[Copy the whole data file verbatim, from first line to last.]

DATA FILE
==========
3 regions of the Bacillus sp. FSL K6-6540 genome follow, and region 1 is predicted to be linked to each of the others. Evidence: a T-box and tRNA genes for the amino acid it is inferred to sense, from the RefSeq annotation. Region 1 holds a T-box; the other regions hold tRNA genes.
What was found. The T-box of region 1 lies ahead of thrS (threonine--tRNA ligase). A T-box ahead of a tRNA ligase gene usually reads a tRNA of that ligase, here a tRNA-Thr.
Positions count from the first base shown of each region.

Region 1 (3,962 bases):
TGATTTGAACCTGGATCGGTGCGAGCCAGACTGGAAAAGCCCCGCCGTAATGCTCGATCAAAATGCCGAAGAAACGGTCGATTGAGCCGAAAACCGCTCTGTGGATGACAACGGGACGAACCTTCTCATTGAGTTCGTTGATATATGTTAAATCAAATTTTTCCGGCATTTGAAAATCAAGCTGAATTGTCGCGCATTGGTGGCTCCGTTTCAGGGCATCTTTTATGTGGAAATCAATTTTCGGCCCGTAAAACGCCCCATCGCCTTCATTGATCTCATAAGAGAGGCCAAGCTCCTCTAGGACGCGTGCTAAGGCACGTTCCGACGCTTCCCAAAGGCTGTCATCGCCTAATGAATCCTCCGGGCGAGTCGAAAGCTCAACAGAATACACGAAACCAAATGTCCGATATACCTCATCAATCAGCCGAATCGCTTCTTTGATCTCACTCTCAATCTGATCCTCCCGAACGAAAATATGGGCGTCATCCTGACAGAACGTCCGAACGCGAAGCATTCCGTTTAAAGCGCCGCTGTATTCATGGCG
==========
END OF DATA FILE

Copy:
3 regions of the Bacillus sp. FSL K6-6540 genome follow, and region 1 is predicted to be linked to each of the others. Evidence: a T-box and tRNA genes for the amino acid it is inferred to sense, from the RefSeq annotation. Region 1 holds a T-box; the other regions hold tRNA genes.
What was found. The T-box of region 1 lies ahead of thrS (threonine--tRNA ligase). A T-box ahead of a tRNA ligase gene usually reads a tRNA of that ligase, here a tRNA-Thr.
Positions count from the first base shown of each region.

Region 1 (3,962 bases):
TGATTTGAACCTGGATCGGTGCGAGCCAGACTGGAAAAGCCCCGCCGTAATGCTCGATCAAAATGCCGAAGAAACGGTCGATTGAGCCGAAAACCGCTCTGTGGATGACAACGGGACGAACCTTCTCATTGAGTTCGTTGATATATGTTAAATCAAATTTTTCCGGCATTTGAAAATCAAGCTGAATTGTCGCGCATTGGTGGCTCCGTTTCAGGGCATCTTTTATGTGGAAATCAATTTTCGGCCCGTAAAACGCCCCATCGCCTTCATTGATCTCATAAGAGAGGCCAAGCTCCTCTAGGACGCGTGCTAAGGCACGTTCCGACGCTTCCCAAAGGCTGTCATCGCCTAATGAATCCTCCGGGCGAGTCGAAAGCTCAACAGAATACACGAAACCAAATGTCCGATATACCTCATCAATCAGCCGAATCGCTTCTTTGATCTCACTCTCAATCTGATCCTCCCGAACGAAAATATGGGCGTCATCCTGACAGAACGTCCGAACGCGAAGCATTCCGTTTAAAGCGCCGCTGTATTCATGGCG